Earlier today we sent a joint letter to Premier John Horgan and Minister Jinny Sims supporting Freedom of Information and privacy reform.

The text of the letter, signed by a number of well-known groups and individuals, is set out below. See here for the PDF copy.

September 24, 2018

The Honourable John Horgan
Premier of British Columbia
Victoria, BC

The Honourable Jinny Sims
Minister of Citizens’ Services
Victoria, BC V8W 9E2

By Email:;

Dear Premier Horgan and Minister Sims:

Re: Reform of Freedom of Information and Privacy Legislation

This year, Right to Know Week will be celebrated the week of 24-30 September. Right to Know Week provides organizations, groups, and people across Canada an opportunity to come together to raise awareness of the importance of the right of access to government information, and to call for action with a view to strengthening and protecting this fundamental right.

We are marking 2018’s Right to Know Week by writing to you regarding the need for immediate action to reform and update BC’s Freedom of Information and Protection of Privacy Act (FIPPA).

The FIPPA is outdated, and meaningful and substantive reforms are long overdue. This has been the conclusion of various studies and reports, including the 2016 Report of the Special Legislative Committee tasked with reviewing the Act. It is also our conclusion as active users and observers of BC’s Freedom of Information system. Necessary changes include:

  • Creating a real legislative ‘duty to document’ under FIPPA, to end the practice of ‘oral government’ and ensure that government officials are legally required to keep accurate, complete records of what they do on the job;
  • Tightening certain exceptions to disclosure, particularly sections 12 (cabinet records) and 13 (policy advice), including taking steps to end the abuse of these provisions;
  • Bringing all subsidiaries of educational and other public bodies within the scope of the FIPPA; and
  • Creating penalties, under the FIPPA, for government officials who interfere with freedom of information rights.

Your government has expressed a commitment to improve BC’s freedom of information system, and we know that you have taken steps to consult with the public and the FOI community (through the Spring 2018 public engagement on FOI and the ongoing Freedom of Information Rules Project conducted by the Ministry of Citizens’ Services). However, we have yet to see the introduction of legislation to reform the FIPPA.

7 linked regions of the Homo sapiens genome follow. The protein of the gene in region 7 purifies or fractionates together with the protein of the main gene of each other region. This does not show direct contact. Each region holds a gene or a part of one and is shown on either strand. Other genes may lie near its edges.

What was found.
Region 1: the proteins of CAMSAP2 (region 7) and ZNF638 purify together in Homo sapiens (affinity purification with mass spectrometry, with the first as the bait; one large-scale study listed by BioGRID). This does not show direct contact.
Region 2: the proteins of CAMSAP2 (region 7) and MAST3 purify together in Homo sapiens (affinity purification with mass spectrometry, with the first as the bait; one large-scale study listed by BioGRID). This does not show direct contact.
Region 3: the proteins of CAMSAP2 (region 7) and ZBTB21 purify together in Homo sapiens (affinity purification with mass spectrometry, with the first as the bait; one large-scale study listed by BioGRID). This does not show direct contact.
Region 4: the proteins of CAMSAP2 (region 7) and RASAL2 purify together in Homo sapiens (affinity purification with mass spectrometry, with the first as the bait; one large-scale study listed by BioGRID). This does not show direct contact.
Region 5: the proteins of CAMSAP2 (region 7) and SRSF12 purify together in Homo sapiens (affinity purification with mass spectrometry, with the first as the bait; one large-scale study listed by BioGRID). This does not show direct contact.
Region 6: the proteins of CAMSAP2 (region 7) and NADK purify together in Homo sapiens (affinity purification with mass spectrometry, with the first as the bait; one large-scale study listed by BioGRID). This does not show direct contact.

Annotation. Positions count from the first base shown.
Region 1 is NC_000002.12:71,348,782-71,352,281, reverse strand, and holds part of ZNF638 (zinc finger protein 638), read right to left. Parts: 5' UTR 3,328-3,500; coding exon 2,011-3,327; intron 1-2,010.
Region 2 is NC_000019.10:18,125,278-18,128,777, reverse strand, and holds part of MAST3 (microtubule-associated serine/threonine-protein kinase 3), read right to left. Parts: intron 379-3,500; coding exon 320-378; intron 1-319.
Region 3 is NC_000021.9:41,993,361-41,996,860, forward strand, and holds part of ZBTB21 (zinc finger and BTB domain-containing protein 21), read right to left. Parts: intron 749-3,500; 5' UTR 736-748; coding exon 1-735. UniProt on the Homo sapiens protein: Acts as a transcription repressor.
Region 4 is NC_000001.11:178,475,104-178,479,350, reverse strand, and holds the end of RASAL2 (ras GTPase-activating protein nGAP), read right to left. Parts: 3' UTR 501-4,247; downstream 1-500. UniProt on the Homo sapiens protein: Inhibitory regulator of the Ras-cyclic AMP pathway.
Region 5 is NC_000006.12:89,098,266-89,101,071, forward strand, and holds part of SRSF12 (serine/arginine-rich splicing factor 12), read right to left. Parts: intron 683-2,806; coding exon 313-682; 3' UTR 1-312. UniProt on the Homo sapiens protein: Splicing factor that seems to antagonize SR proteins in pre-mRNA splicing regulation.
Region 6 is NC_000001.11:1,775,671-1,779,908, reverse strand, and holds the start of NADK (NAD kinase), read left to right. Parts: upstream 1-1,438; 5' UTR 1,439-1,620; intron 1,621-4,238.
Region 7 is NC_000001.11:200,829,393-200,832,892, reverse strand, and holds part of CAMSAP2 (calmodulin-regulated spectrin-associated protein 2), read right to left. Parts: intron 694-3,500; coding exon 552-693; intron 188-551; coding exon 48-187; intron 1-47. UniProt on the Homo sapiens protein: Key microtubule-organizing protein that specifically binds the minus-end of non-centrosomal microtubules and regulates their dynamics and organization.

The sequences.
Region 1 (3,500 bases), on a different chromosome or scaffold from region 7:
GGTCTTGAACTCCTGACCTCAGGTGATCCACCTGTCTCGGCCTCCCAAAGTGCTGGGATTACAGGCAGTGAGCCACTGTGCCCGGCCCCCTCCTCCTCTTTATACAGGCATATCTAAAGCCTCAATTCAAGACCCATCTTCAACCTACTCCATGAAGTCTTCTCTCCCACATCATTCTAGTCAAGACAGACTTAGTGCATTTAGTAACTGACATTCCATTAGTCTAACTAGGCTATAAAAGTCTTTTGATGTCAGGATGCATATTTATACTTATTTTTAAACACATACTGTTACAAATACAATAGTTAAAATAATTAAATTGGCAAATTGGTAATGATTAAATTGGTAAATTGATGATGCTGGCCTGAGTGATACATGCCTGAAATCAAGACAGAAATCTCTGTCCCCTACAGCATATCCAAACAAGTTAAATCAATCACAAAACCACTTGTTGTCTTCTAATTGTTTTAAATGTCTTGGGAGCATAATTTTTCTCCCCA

In our experience, governments of all types and at all levels frequently speak about the importance of transparency, accountability, and the right to know, and opposition political parties often call for FOI reform. However, these claims rarely translate into meaningful actions to improve the legislation that supports our right to know.

There is an opportunity for your government to show true leadership in this area by bringing forward legislation to reform the FIPPA. We note that 84% of respondents in a 2018 Ipsos poll conducted on behalf of BC FIPA believe that FOI reforms should be put into law before the next provincial election. There is both a pressing need for change and a clear public mandate for it. We hope that you will mark this Right to Know Week by announcing – and committing to – a timetable for the introduction of a FIPPA reform bill.

We are available to work with your government to help bring about positive changes to protect the information rights of all British Columbians and build a stronger democracy.

Yours Truly,





Sara Neuert
Executive Director, BC FIPA






Mike Larsen
President, BC FIPA


Micheal Vonn, Policy Director, BC Civil Liberties Association
Darrell Evans, Executive Director (volunteer), Canadian Institute for Information and Privacy Studies Society
Kris Constable, President, Canadian Institute for Information and Privacy Studies Society
Tamir Israel, Staff Lawyer, Canadian Internet Policy and Public Interest Clinic
Randy Christensen, Staff Lawyer, EcoJustice
John Hinds, President and Chief Executive Officer, News Media Canada
Beth Clarke, Development and Program Director, Wilderness Committee
Vincent Gogolek, FOI and Privacy Expert,
Toby Mendel, Executive Director, Centre for Law and Democracy
Stanley Tromp, Journalist
Robyn Laba, Senior Researcher, Union of British Columbia Indian Chiefs
Laura Tribe, Executive Director, OpenMedia

BC Government introduces Public Interest Disclosure Act